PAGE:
The House passed a 2018 budget resolution last week along with the Senate Budget Committee, two crucial steps to start tax reform. It’s an opportunity for President Donald Trump and the Republican lawmakers to hold a promise after they couldn’t repeal Obamacare.

The GOP has the majority, but just like with Obamacare, there are divisions within the party that could prevent tax reform from happening.

The top concern is to make sure that the middle class will not have to pay more in taxes.

Child Tax Credit

The child tax credit is one of the main things within the nine-page framework that has worried Republicans. From Bloomberg:

As one example, the lack of specifics on how much to raise the child tax credit by has led to “frustration” among GOP lawmakers, said Representative Chris Collins, a New York Republican and ally of President Donald Trump. The early concern previews the political arguments that will surround tax legislation as Congress focuses in on it.

Collins said more specifics about GOP plans to increase the child tax credit would make the benefit for middle-income families clearer. Instead, Republican lawmakers are fending off attacks that some middle-income families would be hurt because the plan calls for eliminating dependent exemptions and the state and local tax deduction.

“We are committed, the Republicans are committed — middle-income earners and even upper middle-income earners are not going to pay more in taxes, whether you live in Alabama, or whether you live in New York or New Jersey,” Collins said during a Bloomberg TV interview on Friday.

This is what the framework says:

To further simplify tax filing and provide tax relief for middle-income families, the framework repeals the personal exemptions and significantly increases the Child Tax Credit. The first $1,000 of the credit will be refundable as under current law.

In addition, the framework will increase the income levels at which the Child Tax Credit begins to phase out. The modified limits will make the credit available to more middle-income families and eliminate the marriage penalty in the existing credit.

The framework also provides a non-refundable credit of $500 for non-child dependents to help defray the cost of caring for other dependents.

Kyle Pomerleau of the Tax Foundation considered the vagueness within the framework “a double-edged sword” because it increased fears of a tax hike on the middle class, but it also allowed leeway to the tax writing committees. He offered his advice on how to make the child tax credit work:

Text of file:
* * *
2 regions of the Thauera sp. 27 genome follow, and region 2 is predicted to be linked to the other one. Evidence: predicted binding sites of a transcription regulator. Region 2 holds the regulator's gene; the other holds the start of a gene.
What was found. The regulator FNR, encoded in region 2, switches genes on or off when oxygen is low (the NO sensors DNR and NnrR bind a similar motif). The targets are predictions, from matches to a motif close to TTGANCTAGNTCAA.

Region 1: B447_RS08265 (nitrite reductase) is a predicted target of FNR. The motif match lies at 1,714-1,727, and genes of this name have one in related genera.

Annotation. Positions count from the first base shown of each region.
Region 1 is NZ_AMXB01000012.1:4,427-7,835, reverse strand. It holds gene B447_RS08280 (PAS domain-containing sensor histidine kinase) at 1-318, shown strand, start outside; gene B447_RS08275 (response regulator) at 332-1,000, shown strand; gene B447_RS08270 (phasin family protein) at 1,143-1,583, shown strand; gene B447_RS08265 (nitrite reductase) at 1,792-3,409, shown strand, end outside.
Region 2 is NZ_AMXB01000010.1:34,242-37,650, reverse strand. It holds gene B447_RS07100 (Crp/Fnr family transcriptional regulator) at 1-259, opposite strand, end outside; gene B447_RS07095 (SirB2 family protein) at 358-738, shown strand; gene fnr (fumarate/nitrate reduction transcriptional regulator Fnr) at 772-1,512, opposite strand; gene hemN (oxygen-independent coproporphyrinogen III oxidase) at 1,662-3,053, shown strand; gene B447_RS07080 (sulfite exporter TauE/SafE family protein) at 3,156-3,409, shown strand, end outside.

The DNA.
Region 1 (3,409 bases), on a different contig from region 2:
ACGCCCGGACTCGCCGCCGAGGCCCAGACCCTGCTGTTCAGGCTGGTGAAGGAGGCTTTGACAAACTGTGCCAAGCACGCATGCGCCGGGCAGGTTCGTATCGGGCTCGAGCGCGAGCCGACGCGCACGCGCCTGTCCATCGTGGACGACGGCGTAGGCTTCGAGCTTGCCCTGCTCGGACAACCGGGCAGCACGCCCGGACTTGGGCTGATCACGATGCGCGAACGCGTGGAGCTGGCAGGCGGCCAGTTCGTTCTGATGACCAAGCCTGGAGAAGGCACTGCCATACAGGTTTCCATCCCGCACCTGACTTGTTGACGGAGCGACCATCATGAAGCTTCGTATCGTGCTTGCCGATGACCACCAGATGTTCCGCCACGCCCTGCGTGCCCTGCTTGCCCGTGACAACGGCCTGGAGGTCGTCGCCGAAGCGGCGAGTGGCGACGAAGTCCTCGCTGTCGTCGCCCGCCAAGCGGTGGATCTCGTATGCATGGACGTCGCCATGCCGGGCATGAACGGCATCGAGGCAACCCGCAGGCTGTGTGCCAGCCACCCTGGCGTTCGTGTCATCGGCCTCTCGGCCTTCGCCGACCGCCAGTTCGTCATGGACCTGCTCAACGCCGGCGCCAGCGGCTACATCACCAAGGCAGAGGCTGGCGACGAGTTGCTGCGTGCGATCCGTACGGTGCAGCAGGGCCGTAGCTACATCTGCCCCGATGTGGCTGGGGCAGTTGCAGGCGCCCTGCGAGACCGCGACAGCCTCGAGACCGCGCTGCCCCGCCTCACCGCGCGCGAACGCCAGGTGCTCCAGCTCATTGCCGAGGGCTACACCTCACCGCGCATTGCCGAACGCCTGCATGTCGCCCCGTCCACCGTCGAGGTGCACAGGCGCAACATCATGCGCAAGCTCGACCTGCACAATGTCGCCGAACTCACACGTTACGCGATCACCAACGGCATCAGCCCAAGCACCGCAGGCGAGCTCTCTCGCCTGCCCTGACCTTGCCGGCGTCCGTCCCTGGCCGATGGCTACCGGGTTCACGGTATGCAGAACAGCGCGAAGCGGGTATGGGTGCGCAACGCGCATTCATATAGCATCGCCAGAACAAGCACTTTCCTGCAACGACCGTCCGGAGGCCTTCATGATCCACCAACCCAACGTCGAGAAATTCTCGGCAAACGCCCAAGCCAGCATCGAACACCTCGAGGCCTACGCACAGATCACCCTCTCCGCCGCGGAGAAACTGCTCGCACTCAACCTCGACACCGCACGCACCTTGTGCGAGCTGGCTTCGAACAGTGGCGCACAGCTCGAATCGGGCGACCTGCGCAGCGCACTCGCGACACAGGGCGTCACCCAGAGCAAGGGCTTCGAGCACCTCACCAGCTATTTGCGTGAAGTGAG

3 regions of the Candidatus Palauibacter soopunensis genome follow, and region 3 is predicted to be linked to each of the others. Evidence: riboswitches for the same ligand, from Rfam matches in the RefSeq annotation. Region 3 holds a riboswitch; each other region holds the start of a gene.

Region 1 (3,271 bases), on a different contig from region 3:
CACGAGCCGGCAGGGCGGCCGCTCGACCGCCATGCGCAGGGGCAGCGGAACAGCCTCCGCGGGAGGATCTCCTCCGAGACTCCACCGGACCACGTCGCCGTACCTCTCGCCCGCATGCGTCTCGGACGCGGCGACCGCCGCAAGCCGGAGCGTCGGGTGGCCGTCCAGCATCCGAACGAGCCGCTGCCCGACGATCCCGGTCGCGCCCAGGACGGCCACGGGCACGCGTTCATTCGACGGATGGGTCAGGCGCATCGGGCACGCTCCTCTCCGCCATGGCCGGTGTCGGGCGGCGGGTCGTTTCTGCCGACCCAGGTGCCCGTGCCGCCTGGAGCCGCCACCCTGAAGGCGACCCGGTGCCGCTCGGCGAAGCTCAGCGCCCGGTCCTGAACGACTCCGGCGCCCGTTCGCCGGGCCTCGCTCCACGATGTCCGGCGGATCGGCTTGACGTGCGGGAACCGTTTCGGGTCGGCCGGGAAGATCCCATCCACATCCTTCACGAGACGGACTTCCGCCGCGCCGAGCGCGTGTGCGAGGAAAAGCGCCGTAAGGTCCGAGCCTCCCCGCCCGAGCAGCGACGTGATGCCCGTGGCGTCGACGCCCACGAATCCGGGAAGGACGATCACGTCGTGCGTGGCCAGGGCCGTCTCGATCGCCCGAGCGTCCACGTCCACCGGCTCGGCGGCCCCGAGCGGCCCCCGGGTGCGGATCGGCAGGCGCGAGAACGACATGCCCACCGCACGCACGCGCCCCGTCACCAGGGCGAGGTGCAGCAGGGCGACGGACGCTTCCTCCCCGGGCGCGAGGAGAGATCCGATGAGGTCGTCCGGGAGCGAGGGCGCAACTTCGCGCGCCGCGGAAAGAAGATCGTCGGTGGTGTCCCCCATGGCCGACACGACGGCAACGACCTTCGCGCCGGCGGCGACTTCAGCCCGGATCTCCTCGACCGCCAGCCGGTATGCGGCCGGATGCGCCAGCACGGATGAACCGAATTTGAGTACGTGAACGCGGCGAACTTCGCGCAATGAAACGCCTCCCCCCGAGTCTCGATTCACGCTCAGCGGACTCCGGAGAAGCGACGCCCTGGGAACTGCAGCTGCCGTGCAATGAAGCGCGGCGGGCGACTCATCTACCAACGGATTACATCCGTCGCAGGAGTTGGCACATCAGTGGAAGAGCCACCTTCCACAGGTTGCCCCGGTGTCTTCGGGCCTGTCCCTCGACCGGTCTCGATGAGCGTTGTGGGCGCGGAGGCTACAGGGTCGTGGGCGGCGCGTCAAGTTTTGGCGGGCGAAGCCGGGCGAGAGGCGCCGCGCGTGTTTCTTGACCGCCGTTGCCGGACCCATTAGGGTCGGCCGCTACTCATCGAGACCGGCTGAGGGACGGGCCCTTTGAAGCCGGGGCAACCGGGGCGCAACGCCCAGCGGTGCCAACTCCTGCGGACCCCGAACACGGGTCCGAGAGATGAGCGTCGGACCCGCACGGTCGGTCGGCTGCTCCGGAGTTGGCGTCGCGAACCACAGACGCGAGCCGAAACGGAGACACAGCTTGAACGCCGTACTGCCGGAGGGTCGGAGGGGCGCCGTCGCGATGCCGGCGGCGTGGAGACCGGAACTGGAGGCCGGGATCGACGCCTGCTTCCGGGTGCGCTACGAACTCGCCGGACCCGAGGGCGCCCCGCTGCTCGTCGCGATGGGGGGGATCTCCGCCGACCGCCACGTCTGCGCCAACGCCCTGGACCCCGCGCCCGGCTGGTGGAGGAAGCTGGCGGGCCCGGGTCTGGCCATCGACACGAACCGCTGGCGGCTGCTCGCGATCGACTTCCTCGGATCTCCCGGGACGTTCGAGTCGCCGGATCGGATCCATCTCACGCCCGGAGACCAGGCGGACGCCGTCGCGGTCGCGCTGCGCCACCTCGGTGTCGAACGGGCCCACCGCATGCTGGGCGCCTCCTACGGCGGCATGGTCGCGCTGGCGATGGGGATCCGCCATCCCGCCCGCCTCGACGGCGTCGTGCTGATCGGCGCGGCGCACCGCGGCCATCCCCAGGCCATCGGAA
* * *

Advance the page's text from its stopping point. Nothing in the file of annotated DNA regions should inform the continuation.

The first is to raise the income threshold subject to the lowest tax rate to make sure it applies as broadly as possible. The second is to boost the size of the child tax credit, which is currently $1,000 per child under 17. He said a $500 increase may be a starting point, but that may rise in the Senate, where Florida’s Marco Rubio and Utah’s Mike Lee have proposed a $1,000 boost.

That could ease some of the concerns about tax increases on the middle class, Pomerleau said.

Sen. Rand Paul (R-KY), who voted no on the Obamacare repeal bills, has dropped hints that he would not approved of tax reform because he believes the framework “cuts taxes for wealthy earners and the poor, but doesn’t do enough to cut taxes for the middle class.”

The analysis from TPC shows “that by 2027, almost 30 percent of taxpayers with income between about $50,000 and $150,000 would see their taxes increase.” The center found that “about 25 percent of taxpayers would see higher taxes” by 2027.

Deficit

Second, what about the deficit? Sen. Bob Corker (R-TN) has said he would not vote for a tax bill that adds any money to the deficit. According to The Hill, he’s not the only one:

“The numbers are really uglier than almost anybody around this place seems to have digested,” said Rep. David Schweikert (R-Ariz.), a member of the tax-writing Ways and Means Committee.

Republicans for the most part have rallied around the tax proposal, which is backed by GOP leaders in both chambers as well as the White House.

The tax plan could cost the government $1.5 trillion in revenue over the next decade, but advocates argue that would be made up for through economic growth unleashed by the corporate and individual tax cuts included in the plan.

White House Budget Director Mitch Mulvaney countered Corker by saying that a higher deficit will add growth. From Bloomberg:

White House Budget Director Mick Mulvaney is signaling similar flexibility, saying on CNN Sunday that decisions about deductions remain up in the air as “the bill is not finished yet.” He took it a step further, by adding that a tax plan that doesn’t add to the deficit won’t spur growth.

“I’ve been very candid about this. We need to have new deficits because of that. We need to have the growth,” Mulvaney said. “If we simply look at this as being deficit-neutral, you’re never going to get the type of tax reform and tax reductions that you need to get to sustain 3 percent economic growth.”